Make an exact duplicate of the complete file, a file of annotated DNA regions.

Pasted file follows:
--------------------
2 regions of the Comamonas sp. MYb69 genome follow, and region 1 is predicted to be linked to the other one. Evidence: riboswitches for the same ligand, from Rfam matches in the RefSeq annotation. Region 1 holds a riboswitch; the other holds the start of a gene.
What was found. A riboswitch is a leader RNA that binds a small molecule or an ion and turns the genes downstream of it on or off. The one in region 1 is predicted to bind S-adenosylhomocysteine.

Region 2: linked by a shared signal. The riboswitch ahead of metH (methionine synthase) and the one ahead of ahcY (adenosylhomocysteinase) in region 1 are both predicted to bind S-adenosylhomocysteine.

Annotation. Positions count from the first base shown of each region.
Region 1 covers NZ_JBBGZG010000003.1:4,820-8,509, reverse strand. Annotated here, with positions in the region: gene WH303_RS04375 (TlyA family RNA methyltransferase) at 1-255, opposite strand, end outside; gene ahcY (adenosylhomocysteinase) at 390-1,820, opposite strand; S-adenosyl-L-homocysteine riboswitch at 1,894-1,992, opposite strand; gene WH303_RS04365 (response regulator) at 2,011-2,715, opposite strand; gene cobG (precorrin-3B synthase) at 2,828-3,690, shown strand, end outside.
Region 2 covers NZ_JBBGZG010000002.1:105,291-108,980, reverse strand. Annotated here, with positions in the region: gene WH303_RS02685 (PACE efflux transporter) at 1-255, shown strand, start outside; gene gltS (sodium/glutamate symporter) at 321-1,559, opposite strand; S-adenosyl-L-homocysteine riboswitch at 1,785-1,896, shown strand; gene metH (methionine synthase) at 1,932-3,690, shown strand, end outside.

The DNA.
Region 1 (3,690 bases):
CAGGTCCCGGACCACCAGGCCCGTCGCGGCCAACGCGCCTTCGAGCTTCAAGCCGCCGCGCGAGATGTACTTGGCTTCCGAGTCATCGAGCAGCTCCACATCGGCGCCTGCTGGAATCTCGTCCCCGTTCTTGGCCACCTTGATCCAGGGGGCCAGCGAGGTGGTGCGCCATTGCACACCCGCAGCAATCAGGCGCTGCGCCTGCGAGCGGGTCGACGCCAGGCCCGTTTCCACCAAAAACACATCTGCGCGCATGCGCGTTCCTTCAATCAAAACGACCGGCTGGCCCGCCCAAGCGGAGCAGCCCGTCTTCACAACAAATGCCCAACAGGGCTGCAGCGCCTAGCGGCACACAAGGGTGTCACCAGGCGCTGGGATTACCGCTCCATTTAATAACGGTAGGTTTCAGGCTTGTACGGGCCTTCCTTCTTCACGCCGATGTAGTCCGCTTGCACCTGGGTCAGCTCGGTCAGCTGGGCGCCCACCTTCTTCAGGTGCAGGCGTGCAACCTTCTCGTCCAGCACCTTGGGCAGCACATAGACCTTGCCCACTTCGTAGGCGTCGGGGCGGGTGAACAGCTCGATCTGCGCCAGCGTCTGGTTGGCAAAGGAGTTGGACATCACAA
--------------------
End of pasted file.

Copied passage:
2 regions of the Comamonas sp. MYb69 genome follow, and region 1 is predicted to be linked to the other one. Evidence: riboswitches for the same ligand, from Rfam matches in the RefSeq annotation. Region 1 holds a riboswitch; the other holds the start of a gene.
What was found. A riboswitch is a leader RNA that binds a small molecule or an ion and turns the genes downstream of it on or off. The one in region 1 is predicted to bind S-adenosylhomocysteine.

Region 2: linked by a shared signal. The riboswitch ahead of metH (methionine synthase) and the one ahead of ahcY (adenosylhomocysteinase) in region 1 are both predicted to bind S-adenosylhomocysteine.

Annotation. Positions count from the first base shown of each region.
Region 1 covers NZ_JBBGZG010000003.1:4,820-8,509, reverse strand. Annotated here, with positions in the region: gene WH303_RS04375 (TlyA family RNA methyltransferase) at 1-255, opposite strand, end outside; gene ahcY (adenosylhomocysteinase) at 390-1,820, opposite strand; S-adenosyl-L-homocysteine riboswitch at 1,894-1,992, opposite strand; gene WH303_RS04365 (response regulator) at 2,011-2,715, opposite strand; gene cobG (precorrin-3B synthase) at 2,828-3,690, shown strand, end outside.
Region 2 covers NZ_JBBGZG010000002.1:105,291-108,980, reverse strand. Annotated here, with positions in the region: gene WH303_RS02685 (PACE efflux transporter) at 1-255, shown strand, start outside; gene gltS (sodium/glutamate symporter) at 321-1,559, opposite strand; S-adenosyl-L-homocysteine riboswitch at 1,785-1,896, shown strand; gene metH (methionine synthase) at 1,932-3,690, shown strand, end outside.

The DNA.
Region 1 (3,690 bases):
CAGGTCCCGGACCACCAGGCCCGTCGCGGCCAACGCGCCTTCGAGCTTCAAGCCGCCGCGCGAGATGTACTTGGCTTCCGAGTCATCGAGCAGCTCCACATCGGCGCCTGCTGGAATCTCGTCCCCGTTCTTGGCCACCTTGATCCAGGGGGCCAGCGAGGTGGTGCGCCATTGCACACCCGCAGCAATCAGGCGCTGCGCCTGCGAGCGGGTCGACGCCAGGCCCGTTTCCACCAAAAACACATCTGCGCGCATGCGCGTTCCTTCAATCAAAACGACCGGCTGGCCCGCCCAAGCGGAGCAGCCCGTCTTCACAACAAATGCCCAACAGGGCTGCAGCGCCTAGCGGCACACAAGGGTGTCACCAGGCGCTGGGATTACCGCTCCATTTAATAACGGTAGGTTTCAGGCTTGTACGGGCCTTCCTTCTTCACGCCGATGTAGTCCGCTTGCACCTGGGTCAGCTCGGTCAGCTGGGCGCCCACCTTCTTCAGGTGCAGGCGTGCAACCTTCTCGTCCAGCACCTTGGGCAGCACATAGACCTTGCCCACTTCGTAGGCGTCGGGGCGGGTGAACAGCTCGATCTGCGCCAGCGTCTGGTTGGCAAAGGAGTTGGACATCACAA